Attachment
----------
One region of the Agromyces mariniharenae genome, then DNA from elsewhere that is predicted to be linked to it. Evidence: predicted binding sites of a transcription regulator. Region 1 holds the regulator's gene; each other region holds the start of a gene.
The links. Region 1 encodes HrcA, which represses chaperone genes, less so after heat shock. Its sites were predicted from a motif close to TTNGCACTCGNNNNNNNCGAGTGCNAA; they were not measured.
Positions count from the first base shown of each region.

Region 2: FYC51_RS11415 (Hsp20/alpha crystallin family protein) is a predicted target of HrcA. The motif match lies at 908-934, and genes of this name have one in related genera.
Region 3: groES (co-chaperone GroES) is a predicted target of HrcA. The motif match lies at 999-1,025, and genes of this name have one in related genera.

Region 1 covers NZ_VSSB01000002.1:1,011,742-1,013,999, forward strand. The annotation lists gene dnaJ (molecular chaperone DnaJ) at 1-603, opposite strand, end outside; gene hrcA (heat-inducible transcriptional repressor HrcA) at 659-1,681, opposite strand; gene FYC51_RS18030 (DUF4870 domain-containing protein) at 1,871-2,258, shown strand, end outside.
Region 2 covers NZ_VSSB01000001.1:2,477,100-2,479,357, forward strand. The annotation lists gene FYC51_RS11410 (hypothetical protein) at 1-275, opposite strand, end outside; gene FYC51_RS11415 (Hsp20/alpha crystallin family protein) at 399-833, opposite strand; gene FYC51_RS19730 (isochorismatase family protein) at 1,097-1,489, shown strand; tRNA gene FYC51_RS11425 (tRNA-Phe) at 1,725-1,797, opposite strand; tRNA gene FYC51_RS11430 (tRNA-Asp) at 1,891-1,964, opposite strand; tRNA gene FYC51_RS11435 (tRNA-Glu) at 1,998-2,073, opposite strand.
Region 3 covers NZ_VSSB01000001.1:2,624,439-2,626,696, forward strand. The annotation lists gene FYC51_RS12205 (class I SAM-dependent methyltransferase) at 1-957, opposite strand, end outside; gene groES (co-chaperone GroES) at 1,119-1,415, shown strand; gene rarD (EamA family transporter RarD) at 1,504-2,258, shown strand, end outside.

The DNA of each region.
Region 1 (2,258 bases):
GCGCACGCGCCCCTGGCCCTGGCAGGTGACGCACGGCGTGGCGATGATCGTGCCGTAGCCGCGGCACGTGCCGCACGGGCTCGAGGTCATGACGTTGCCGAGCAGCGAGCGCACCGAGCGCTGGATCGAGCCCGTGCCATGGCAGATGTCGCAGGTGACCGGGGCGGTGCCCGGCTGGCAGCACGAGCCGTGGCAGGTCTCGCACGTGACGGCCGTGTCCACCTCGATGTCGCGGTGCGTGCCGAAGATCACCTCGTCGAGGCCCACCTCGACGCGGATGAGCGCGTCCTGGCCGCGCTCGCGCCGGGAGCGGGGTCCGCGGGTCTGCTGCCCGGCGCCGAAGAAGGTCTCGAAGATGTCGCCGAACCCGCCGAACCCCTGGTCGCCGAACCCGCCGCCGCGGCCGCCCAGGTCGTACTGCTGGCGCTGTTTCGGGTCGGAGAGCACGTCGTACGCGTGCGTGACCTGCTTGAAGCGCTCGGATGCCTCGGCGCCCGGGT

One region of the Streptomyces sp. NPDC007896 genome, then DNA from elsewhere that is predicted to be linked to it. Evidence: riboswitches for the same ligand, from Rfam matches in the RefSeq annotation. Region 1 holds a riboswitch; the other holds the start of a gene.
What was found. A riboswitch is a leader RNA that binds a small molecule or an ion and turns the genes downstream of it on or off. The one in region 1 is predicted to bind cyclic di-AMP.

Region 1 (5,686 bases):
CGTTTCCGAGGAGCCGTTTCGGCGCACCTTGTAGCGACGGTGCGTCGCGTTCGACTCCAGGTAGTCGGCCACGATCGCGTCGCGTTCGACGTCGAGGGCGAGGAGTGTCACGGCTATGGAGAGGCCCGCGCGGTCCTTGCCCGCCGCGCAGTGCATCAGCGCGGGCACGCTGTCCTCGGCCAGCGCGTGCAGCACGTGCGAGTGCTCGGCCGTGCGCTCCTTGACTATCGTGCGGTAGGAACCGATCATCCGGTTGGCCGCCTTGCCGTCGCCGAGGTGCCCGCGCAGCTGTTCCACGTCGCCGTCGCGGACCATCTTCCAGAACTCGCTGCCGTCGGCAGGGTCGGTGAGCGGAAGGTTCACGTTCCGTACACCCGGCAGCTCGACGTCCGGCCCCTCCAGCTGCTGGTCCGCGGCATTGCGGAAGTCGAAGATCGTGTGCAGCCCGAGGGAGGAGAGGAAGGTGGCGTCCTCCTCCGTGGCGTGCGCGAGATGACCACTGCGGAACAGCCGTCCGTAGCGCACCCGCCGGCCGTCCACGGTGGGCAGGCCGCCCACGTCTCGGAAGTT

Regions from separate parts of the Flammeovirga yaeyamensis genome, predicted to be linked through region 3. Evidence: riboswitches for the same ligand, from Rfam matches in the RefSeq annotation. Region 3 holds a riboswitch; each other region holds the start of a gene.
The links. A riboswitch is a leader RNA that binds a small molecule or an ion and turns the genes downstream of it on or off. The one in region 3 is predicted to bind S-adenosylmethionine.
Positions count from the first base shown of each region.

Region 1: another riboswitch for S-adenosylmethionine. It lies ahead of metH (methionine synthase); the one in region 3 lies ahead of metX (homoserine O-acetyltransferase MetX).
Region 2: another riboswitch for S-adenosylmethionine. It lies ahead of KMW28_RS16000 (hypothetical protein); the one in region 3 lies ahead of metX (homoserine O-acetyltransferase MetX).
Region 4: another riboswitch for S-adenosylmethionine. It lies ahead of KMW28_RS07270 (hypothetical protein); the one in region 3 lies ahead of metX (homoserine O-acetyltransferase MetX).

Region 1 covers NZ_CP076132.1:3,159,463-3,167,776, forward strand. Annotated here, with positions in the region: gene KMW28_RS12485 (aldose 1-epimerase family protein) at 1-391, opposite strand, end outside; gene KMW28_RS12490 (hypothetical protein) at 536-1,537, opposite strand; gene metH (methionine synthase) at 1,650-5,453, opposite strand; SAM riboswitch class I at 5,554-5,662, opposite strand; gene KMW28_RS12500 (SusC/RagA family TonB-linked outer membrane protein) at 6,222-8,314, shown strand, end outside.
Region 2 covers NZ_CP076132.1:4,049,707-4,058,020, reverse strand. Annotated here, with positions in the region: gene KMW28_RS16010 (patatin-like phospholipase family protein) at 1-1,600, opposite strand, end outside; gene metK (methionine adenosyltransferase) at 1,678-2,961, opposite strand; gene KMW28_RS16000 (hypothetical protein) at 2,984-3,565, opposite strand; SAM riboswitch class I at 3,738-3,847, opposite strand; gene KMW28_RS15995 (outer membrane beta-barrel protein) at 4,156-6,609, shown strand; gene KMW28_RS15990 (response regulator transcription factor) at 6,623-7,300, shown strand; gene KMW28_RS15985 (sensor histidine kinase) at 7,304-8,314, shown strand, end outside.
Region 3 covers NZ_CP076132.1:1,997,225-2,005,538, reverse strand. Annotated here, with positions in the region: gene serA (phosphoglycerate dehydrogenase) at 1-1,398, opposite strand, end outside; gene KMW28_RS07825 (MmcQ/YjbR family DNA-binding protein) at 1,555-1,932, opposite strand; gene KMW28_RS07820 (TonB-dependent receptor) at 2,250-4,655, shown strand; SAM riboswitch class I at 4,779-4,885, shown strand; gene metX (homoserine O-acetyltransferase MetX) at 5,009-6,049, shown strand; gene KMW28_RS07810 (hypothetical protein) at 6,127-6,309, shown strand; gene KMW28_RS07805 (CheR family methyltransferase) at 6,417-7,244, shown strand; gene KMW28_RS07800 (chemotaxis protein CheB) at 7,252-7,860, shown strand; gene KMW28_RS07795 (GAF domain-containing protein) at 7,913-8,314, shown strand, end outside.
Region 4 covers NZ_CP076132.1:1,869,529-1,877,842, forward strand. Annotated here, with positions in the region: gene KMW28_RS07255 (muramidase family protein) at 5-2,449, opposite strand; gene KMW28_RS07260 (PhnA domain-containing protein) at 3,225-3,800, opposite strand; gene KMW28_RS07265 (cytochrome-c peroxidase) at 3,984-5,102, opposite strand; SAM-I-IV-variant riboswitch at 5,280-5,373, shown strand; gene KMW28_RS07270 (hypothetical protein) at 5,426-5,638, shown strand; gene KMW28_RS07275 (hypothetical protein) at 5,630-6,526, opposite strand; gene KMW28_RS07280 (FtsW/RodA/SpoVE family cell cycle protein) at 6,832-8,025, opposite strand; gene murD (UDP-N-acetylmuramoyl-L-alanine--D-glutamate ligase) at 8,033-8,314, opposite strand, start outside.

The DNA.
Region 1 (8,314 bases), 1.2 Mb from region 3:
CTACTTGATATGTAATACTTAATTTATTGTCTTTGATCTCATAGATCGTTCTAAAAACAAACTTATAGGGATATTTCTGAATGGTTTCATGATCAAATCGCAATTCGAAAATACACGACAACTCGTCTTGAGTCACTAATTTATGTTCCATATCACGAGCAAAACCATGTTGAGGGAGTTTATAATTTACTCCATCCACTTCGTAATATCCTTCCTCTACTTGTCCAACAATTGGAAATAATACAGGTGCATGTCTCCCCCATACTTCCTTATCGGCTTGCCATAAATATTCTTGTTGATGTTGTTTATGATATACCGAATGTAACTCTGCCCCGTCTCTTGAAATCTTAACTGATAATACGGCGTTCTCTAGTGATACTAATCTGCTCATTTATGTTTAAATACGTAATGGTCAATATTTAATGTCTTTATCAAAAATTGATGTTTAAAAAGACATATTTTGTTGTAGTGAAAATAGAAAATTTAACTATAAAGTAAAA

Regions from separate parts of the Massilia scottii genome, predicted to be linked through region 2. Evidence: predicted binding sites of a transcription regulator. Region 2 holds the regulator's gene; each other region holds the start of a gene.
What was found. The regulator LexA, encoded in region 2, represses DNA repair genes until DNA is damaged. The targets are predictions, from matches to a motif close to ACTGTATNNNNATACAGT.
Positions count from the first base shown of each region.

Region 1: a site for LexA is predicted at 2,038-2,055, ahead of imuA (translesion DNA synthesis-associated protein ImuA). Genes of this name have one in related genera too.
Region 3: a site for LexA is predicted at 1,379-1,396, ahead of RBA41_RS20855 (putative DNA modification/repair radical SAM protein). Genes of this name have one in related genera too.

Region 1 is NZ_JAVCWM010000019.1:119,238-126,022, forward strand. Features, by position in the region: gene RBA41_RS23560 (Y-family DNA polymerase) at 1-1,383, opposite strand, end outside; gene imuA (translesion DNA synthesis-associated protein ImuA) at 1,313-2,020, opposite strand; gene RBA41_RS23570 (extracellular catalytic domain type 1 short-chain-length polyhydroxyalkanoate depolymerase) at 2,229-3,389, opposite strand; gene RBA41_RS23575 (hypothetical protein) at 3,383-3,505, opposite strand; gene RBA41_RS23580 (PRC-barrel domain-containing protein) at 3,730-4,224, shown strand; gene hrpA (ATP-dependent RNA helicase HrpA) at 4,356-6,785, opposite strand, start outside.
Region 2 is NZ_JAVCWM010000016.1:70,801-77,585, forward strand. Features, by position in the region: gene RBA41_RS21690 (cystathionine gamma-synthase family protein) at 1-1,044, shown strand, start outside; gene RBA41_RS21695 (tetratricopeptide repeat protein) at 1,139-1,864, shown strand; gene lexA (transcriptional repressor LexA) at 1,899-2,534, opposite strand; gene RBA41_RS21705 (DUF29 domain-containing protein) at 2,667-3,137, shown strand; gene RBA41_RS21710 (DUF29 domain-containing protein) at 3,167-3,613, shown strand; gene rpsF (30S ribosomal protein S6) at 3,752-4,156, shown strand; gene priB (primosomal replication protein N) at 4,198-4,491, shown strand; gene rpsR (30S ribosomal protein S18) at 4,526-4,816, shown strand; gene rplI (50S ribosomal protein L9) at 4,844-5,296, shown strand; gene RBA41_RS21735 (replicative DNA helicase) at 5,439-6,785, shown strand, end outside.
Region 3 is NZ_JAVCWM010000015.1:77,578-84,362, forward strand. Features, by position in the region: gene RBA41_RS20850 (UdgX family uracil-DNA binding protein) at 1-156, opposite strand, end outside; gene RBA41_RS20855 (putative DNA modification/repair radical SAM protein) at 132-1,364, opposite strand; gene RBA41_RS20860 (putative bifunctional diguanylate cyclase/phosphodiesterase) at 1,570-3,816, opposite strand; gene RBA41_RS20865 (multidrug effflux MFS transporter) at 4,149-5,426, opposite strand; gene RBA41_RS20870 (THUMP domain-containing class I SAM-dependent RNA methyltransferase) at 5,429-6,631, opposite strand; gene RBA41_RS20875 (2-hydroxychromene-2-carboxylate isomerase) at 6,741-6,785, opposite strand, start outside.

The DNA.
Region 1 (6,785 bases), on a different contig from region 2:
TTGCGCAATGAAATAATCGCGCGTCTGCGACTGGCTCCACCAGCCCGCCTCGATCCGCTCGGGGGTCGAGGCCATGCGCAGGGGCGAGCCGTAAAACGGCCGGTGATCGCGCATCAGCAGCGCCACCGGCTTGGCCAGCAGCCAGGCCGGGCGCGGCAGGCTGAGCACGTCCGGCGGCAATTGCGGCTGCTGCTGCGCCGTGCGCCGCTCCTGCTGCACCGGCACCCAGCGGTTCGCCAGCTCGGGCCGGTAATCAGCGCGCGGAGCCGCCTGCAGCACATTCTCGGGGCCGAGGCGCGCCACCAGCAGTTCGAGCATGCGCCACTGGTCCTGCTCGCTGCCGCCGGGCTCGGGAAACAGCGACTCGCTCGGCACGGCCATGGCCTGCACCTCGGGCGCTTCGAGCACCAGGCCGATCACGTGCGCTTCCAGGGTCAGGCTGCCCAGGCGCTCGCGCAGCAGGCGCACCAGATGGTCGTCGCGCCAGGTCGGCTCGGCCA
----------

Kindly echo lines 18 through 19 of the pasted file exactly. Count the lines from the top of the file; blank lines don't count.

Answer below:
Positions count from the first base shown of each region.

Region 1: another riboswitch for S-adenosylmethionine. It lies ahead of metH (methionine synthase); the one in region 3 lies ahead of metX (homoserine O-acetyltransferase MetX).